Contemplating the art of Seinfeld has appeared to me up to now to be a completely ideological affair; I can only see artful gestures in what Seinfeld is saying, and sometimes how they are saying it (here I’m purely speaking about actor performance). But what then of how Seinfeld looks or how Seinfeld moves in relation to art. That’s become a much different, and more difficult proposition for me. Mainstream television of this type (most generically specified as ‘sitcom’) is pretty bland visually, what with its lighting being little more than the high-key lightning technique and the blocking usually being the most simplistic of two dimensional space. Characters face each other seated, they walk side by side in straight shots, no choice of filmic grammar other than what produces the most consistent shot in the quickest of time to set up on set. The choice of lightning previously mentioned is a decision in a likewise, time efficient manner; you rig the lights in your most common sets once (in this case Jerry’s apartment and the coffee shot) and conceivably nothing needs to change for the entire duration of the Series except a switching out of a bulb when one inevitably sputters out. Even in the comedy television era that Seinfeld certainly birthed that has had some growth in camera movement and other filmic expressions (Arrested Development and all the faux-documentary style of, say, The Office would be the most readily identifiable examples) often has less to do with artistic decision than the readily affordable nature of handheld digital high quality cameras (FX’s Wilfred, used much handheld work in its wonderful first two seasons, via a digital video camera that retails for under four grand). Even the production aesthetic offers similar common sense decisions which lead us down dead ends in this sort of contemplation; the sets are meant to look as standard as possible (apartments are to offer very little detail other than the surface level, restaurants and bars are totally utilitarian, etc.) while costuming, while offering a bit more and interesting in its authentic everyman way (George is wonderfully costumed; his clothes were selected to fit slightly small in many scenes to accentuate his discomfort and overweight nature, as Elaine often is too; her floral dresses paired with denim jackets and two-tones brogues are an understated comment on her masculine/feminist interplay, while Kramer is an originator all his own. Vintage lounge wear meets poverty, as he wears pants that are hemmed to short and coats in serious need of a cleaning. He’s as factitious as his means allow.), is more used to create an atmosphere of character rather than specific pointed aesthetic wholeness.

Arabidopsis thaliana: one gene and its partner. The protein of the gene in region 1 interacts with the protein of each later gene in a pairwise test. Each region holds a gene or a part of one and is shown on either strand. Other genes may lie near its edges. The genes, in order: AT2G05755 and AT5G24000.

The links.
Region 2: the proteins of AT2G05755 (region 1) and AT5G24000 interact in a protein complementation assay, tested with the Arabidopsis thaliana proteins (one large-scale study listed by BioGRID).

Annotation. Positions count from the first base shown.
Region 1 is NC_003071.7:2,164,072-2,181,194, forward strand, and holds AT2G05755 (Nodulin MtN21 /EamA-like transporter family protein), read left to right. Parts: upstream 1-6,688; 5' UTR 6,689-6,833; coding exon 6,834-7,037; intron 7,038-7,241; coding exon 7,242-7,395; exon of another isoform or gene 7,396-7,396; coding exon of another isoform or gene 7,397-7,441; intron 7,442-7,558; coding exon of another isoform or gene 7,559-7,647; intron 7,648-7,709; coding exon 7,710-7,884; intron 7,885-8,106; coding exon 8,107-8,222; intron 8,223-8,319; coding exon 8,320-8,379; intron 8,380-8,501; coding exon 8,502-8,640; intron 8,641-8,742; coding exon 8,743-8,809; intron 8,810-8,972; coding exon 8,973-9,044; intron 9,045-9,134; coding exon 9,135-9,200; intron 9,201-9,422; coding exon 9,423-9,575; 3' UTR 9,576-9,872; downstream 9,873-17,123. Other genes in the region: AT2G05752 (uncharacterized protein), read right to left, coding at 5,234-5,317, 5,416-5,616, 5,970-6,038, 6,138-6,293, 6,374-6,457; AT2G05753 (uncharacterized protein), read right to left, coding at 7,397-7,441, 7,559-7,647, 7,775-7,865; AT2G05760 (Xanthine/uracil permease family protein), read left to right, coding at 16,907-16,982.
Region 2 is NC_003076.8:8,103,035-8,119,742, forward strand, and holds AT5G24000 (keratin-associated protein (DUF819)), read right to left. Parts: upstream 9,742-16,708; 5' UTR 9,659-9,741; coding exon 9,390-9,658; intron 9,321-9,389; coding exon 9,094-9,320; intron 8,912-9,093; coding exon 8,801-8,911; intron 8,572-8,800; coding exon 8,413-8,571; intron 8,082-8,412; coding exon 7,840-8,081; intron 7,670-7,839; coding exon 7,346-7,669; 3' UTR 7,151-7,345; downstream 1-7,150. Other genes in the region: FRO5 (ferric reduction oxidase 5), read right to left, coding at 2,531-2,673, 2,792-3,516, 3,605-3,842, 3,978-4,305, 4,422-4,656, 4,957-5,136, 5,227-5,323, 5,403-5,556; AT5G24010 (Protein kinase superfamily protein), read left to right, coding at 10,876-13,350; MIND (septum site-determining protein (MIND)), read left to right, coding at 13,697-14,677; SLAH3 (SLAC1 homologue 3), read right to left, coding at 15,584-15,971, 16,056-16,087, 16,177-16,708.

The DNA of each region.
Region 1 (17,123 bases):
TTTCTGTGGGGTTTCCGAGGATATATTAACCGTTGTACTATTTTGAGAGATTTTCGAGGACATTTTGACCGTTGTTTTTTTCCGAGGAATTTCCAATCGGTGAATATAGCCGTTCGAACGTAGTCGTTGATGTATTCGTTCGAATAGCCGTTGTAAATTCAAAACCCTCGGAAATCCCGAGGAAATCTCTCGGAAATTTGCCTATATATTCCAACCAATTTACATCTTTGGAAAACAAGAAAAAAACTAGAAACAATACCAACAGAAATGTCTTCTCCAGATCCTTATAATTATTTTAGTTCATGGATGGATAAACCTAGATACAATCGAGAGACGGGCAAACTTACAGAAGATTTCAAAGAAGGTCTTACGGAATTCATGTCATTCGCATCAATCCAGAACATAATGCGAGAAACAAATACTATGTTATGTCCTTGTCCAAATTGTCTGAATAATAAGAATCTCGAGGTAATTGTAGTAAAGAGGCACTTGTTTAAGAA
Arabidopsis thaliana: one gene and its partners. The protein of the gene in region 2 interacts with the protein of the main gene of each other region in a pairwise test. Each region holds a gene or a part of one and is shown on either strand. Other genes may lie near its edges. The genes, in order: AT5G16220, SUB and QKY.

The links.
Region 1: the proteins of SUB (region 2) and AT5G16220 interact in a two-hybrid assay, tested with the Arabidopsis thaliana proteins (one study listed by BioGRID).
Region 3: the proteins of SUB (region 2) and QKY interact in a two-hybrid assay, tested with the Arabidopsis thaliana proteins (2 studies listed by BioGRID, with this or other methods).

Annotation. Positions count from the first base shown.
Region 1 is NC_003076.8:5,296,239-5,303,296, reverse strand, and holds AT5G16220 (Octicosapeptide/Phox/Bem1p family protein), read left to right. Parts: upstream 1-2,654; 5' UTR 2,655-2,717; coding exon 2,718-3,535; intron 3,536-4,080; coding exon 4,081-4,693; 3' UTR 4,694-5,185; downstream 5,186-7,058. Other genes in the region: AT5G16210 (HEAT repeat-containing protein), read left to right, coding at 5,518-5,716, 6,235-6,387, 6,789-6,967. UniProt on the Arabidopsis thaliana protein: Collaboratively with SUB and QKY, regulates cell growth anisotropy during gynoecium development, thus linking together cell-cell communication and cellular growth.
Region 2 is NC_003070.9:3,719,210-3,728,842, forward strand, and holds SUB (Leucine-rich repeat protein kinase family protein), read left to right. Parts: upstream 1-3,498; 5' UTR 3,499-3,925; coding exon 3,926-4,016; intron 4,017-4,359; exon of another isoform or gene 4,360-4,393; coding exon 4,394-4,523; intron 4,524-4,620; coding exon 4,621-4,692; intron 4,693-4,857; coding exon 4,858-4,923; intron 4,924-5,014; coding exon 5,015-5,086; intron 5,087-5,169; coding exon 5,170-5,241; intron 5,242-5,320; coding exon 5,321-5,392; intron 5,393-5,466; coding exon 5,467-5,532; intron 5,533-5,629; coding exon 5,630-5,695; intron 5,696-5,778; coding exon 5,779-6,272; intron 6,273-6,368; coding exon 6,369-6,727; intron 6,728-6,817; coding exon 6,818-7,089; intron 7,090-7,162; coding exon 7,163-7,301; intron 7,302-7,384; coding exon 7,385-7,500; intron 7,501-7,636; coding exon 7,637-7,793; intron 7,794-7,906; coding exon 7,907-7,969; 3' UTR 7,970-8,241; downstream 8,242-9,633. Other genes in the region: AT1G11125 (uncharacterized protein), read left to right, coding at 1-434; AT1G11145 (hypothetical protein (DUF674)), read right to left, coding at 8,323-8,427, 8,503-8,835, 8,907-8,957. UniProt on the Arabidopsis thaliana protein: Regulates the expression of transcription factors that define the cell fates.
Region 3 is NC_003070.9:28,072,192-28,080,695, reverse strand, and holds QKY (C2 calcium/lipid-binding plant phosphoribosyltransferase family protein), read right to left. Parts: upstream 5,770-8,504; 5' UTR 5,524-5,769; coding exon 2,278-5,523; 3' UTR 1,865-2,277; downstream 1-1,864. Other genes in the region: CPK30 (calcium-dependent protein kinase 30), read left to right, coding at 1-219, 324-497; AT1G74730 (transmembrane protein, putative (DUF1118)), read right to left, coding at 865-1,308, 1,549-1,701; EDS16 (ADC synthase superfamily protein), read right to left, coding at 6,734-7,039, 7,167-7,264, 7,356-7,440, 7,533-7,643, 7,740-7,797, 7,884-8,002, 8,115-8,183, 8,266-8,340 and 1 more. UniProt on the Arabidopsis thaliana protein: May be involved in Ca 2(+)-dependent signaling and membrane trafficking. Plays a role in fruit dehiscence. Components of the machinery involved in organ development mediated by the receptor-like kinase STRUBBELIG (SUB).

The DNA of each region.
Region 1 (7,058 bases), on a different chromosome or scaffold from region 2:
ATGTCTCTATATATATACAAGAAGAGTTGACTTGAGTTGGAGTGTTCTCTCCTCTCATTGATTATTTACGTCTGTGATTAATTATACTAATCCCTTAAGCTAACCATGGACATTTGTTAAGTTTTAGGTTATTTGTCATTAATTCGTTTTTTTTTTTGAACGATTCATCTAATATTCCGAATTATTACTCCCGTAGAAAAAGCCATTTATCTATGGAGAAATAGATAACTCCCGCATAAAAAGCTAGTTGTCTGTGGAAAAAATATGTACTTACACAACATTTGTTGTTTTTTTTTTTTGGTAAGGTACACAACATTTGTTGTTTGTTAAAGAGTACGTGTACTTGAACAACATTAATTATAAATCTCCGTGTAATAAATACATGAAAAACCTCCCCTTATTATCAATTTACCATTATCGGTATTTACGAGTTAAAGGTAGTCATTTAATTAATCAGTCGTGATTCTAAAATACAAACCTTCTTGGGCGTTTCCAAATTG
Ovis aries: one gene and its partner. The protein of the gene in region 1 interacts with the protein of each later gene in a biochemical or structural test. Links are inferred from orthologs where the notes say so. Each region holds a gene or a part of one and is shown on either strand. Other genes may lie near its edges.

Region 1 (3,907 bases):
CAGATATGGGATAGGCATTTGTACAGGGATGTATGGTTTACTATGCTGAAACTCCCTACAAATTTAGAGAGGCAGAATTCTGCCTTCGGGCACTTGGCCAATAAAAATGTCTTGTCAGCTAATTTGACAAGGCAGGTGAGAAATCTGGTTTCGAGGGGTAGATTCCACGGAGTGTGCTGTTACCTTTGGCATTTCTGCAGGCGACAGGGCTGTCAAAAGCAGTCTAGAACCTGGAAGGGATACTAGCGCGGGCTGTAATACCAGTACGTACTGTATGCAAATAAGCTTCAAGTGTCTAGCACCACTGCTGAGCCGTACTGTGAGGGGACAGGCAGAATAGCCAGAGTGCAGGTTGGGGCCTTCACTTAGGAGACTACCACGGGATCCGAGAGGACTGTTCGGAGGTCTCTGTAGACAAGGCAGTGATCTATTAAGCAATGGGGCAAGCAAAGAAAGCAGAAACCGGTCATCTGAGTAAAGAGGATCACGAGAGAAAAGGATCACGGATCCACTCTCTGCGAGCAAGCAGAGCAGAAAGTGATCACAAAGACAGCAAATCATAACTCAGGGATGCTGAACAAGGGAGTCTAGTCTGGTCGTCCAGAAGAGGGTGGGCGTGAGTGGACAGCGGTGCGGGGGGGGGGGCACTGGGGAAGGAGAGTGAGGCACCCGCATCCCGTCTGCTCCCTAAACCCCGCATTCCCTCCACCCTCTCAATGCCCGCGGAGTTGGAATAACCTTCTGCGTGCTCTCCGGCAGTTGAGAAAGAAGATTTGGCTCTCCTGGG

But thinking more, specifically after studying Season 4’s ‘The Watch’ again recently, I do think there is something of a cohesive aesthetic vantage point that can be explored. First, there is the generic sameness at the foundation as I just discussed. This consciously puts it next to everything else, makes it not glaringly stick out and lose credibility. Its values outwardly seem pedestrian even if its arguments are rooted in shaking bedrock. ‘The Watch’ does this most interestingly with an acute sense of mirrored duality, seen through its interesting use of juxtaposed cut story-telling device. Everything about the episode is a transposed mirror of what came before or after it, making the episode one long undulating dream of connected points akin to a stand up comedians one hour HBO special. The episode starts in exploration on this theme, even if in just subtle hinting, as the Seinfeld’s—complete with the great Uncle Leo in tow—eat at a nice, what appears to be Italian, restaurant. The conversation ping-pongs between Helen’s exclaiming the attractiveness of the waitress and Morty and Leo’s interjections merely when their convenience allows. Then, as if adding the thesis to which we’re set to explore, Morty offers the earlier quoted, “Two exact same watches. He tells you a week, and him a day. How could that be? Something’s fishy about this.” Continue reading

20. ‘The Red Dot’ (Season 3, episode 29)